As a University of South Florida College of Public Health student the last four years, I studied emerging infectious diseases and public health emergencies in large populations. Little did I know, I would be using this knowledge all too quickly as COVID-19 was on the way and would halt life as we know it around the globe. We are now 7 months in from the first diagnosis of infection of the COVID-19 virus in the United States which was confirmed on January 20, 2020. As COVID-19 rampantly spreads across the United States and around the globe, so does the sobering reality that epidemics will become more common with our increasingly connected age.
In our global society, outbreaks of infectious disease can move from a remote village to a major city on the other side of the world in under 36 hours.
As the world’s population swells, so will the number of outbreaks and the people impacted. The number of outbreaks, like the number of emerging infectious diseases, appears to be increasing with time in the human population both in total number and richness of causal diseases.
We are an increasingly mobile global population, traveling more for both work and pleasure than ever before. In 2018, there were 4.2 billion air transport passenger journeys – compared to 310 million in 1970. This mobility helped propel coronavirus’ instantaneous transfer from Wuhan, China to more than 60 countries in just two months and the rapid spread we are seeing within the United States. We are also living closer together, as the global population grows it puts pressure on living space. By 2050, 68% of the world’s population is expected to live in urban areas, making it all too easy for infectious disease to spread like wildfire and for entire communities to become infected.
Infectious diseases were named one of the top 10 risks in terms of impact for the next 10 years according to the Global Risks Report. Published in January, the report came with a stark warning: “As existing health risks resurge and new ones emerge, humanity’s past successes in overcoming health challenges are no guarantee of future results.”
These diseases will reshape economies. Economists estimate that, in the coming decades, flu pandemics will cause average annual losses of 0.7% of global GDP – or $570 billion. We have already seen the devastating impact COVID-19 has caused the United States economy, prompting many to make comparisons to The Great Depression in 1929.
Given an increasingly connected society, fighting future epidemics will no longer be the sole responsibility of public health and healthcare experts. Solutions will take cooperation from a range of leaders, both public and private, as well as the help of the general population. With my knowledge of infectious disease from a public health professional point of view, this is where I see blockchain technology as a solution for many of the gaps we are seeing in COVID-19 response and information as well as how this technology can help with future epidemics and pandemics.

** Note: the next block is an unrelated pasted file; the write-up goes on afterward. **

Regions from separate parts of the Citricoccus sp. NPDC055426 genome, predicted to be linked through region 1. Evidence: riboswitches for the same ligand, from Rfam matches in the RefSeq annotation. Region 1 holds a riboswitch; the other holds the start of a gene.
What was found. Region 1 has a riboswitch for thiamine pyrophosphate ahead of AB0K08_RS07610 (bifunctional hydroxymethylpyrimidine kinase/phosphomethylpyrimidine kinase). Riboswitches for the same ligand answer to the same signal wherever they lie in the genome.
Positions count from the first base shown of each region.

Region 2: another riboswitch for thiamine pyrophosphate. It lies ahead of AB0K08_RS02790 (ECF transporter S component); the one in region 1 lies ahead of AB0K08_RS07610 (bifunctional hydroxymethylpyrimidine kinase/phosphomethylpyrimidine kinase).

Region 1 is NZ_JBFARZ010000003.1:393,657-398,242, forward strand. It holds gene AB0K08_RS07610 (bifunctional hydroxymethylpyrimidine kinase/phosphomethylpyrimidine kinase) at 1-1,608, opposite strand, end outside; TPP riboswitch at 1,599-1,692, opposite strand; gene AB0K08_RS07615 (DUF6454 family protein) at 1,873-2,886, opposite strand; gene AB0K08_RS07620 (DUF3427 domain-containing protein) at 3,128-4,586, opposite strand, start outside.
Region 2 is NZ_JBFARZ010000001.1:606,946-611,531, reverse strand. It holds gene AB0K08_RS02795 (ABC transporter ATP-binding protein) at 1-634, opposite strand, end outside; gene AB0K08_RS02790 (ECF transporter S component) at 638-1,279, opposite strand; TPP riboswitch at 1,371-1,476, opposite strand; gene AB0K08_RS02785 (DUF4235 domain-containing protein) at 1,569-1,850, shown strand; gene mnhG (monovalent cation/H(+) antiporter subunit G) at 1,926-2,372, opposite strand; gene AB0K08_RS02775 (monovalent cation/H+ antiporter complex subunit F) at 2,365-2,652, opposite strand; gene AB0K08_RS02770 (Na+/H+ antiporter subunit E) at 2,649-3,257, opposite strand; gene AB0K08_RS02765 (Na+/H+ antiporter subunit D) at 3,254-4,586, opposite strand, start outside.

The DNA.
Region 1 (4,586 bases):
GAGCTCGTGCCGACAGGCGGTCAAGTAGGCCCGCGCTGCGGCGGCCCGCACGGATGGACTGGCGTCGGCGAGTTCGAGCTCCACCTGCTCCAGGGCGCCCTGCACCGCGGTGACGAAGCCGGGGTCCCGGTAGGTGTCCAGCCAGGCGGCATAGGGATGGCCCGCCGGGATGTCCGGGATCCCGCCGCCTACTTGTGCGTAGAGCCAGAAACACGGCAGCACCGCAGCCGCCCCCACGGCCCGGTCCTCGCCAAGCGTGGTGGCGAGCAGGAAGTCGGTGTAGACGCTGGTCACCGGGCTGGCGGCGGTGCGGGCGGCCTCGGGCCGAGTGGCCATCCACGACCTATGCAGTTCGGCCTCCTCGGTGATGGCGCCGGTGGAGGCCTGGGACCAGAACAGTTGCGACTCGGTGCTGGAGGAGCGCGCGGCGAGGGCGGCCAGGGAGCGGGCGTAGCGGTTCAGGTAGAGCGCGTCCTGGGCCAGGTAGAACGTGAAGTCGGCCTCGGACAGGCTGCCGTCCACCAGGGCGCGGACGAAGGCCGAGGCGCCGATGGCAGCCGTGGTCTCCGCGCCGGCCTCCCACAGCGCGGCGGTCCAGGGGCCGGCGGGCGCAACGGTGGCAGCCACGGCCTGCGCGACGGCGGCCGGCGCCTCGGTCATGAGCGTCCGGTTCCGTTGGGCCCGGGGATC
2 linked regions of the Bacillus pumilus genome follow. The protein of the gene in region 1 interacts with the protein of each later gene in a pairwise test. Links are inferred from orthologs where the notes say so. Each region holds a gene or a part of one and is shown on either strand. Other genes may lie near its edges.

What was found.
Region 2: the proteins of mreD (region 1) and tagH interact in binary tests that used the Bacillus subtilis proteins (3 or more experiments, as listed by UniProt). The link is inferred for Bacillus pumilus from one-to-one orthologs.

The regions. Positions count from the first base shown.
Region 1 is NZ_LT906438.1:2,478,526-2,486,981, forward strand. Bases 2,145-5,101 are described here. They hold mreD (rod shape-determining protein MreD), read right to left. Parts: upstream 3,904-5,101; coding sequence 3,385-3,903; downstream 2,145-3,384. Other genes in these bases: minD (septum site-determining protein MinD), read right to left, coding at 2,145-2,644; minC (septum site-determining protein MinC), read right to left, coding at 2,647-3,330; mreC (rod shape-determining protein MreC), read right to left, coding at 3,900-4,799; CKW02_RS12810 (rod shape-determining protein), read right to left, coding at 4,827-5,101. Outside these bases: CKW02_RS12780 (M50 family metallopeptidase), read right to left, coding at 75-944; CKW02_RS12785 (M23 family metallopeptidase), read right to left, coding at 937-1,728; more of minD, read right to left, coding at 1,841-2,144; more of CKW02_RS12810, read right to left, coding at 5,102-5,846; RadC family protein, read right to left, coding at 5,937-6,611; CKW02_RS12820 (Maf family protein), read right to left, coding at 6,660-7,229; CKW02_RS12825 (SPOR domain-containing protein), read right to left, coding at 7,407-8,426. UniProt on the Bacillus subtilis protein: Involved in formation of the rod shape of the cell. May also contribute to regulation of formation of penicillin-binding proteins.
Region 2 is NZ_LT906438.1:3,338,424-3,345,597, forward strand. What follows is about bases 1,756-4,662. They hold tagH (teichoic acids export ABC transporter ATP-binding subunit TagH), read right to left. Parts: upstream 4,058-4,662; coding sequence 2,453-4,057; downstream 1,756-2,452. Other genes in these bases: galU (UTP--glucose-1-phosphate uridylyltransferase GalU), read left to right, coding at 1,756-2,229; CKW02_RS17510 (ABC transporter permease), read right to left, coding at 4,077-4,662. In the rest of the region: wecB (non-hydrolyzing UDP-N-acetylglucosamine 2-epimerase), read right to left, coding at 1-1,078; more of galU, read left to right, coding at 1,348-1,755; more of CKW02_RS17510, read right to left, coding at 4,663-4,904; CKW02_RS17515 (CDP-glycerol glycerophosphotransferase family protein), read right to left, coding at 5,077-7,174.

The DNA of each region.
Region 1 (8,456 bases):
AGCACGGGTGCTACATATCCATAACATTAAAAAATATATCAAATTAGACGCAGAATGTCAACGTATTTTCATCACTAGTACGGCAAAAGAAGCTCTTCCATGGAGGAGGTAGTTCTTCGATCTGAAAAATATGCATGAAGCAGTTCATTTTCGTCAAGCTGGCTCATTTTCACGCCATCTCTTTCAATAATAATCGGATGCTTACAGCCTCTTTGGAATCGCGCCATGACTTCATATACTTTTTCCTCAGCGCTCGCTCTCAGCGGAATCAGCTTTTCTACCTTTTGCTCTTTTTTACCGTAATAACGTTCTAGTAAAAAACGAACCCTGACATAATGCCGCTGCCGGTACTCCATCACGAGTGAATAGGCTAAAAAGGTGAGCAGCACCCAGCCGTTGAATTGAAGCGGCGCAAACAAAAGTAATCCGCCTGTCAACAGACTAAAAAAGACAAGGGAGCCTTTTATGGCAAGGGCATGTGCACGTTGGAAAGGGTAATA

Currently, most countries have an infectious disease reporting system in which hospitals and clinics diagnose and report patients to the higher authorities, which in turn report the cases to the final authority. For example, you get tested by your primary care physician, they then report to your counties health department, then they report to the states health department, then they report to the CDC. Whenever there are intermediary processes for the report to pass from the hospital or clinic to the final institution, the reporting time may increase, which can make it extremely difficult to respond promptly to a highly contagious infectious disease. We have seen these kinds of issues with COVID-19 reporting in the United States on a daily basis and this passive reporting method can result in the omission of reports. Furthermore, the use of a central server may inevitably result in greater damage if the system is exposed to a hacking attack during a crisis; thus, making it harder to detect altered data after hacking. If blockchain technology were to be used for infectious disease reporting systems, the data would be automatically reported to the final authority at the same instant that they are stored in the blockchain, without passing through any intermediary processing; this procedure would result in the improvement of the efficiency of data transfer regarding infectious disease outbreaks.
Blockchain could also prevent the spreading of false information regarding infectious disease. False information confuses people and can cause psychological anxiety, economic loss, and make many lose sight of the issue at hand. Storing news and information on a blockchain platform not only prevents its alteration, but also makes it traceable; thus, making it easier to prevent the development and spread of false information. In an age of social media and interconnectedness, the need for secure, accurate information for the masses is of utmost importance for helping to educate the general public.
With an increasing likelihood that we’ll see more epidemics of this scale in the future, I wholeheartedly believe that blockchain technology will be playing a large role in the world’s fight against infectious disease outbreaks.